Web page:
Share this post


Link to post
Share on other sites

I read it, I just did not understand it. I thought it meant something to the effect of radio transmissions over the wires or something.

I am just too technical in this area. And if it were to come here or something, I actually just wanted to know what was up. I understand it a little better from your simplifying it a little. But it still reads as a doctor's script. Thanks  :D

Share this post


Link to post
Share on other sites

well, actually your point about radio transmission over the wire is well made. so is cable internet. but there it's shielded. on powerline, the line catches all the noise from surrounding radio transmissions and other sources, creating a high noise level on the line. the useful signal has to be stronger than that to be read. (obviously) this means that because the line isn't shielded it also transmits that signal as a radio signal into the environment, meaning it far surpasses any existing interference in the area.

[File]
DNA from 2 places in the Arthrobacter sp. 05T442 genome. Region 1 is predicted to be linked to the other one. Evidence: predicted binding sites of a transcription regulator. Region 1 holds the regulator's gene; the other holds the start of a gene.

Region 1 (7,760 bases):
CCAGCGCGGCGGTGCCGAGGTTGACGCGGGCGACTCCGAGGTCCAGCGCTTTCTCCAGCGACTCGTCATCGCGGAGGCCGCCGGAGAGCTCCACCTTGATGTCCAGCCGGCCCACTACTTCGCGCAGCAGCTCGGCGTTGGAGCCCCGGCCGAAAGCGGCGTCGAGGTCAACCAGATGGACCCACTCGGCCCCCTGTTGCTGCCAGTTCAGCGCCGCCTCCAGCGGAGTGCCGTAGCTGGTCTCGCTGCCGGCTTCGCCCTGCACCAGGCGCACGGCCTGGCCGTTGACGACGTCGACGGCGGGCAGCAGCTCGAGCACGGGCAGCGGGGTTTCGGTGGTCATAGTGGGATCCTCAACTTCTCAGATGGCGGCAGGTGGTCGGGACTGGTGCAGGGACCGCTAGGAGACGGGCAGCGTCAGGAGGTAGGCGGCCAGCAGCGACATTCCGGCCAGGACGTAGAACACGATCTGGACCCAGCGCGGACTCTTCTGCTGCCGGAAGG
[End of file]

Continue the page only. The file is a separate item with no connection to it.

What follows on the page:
Share this post


Link to post
Share on other sites

Join the conversation

You can post now and register later. If you have an account, sign in now to post with your account.
Note: Your post will require moderator approval before it will be visible.

Guest
Reply to this topic...

×   Pasted as rich text.   Paste as plain text instead

  Only 75 emoji are allowed.

×   Your link has been automatically embedded.   Display as a link instead

×   Your previous content has been restored.   Clear editor

×   You cannot paste images directly. Upload or insert images from URL.

Sign in to follow this  

×
×
  • Create New...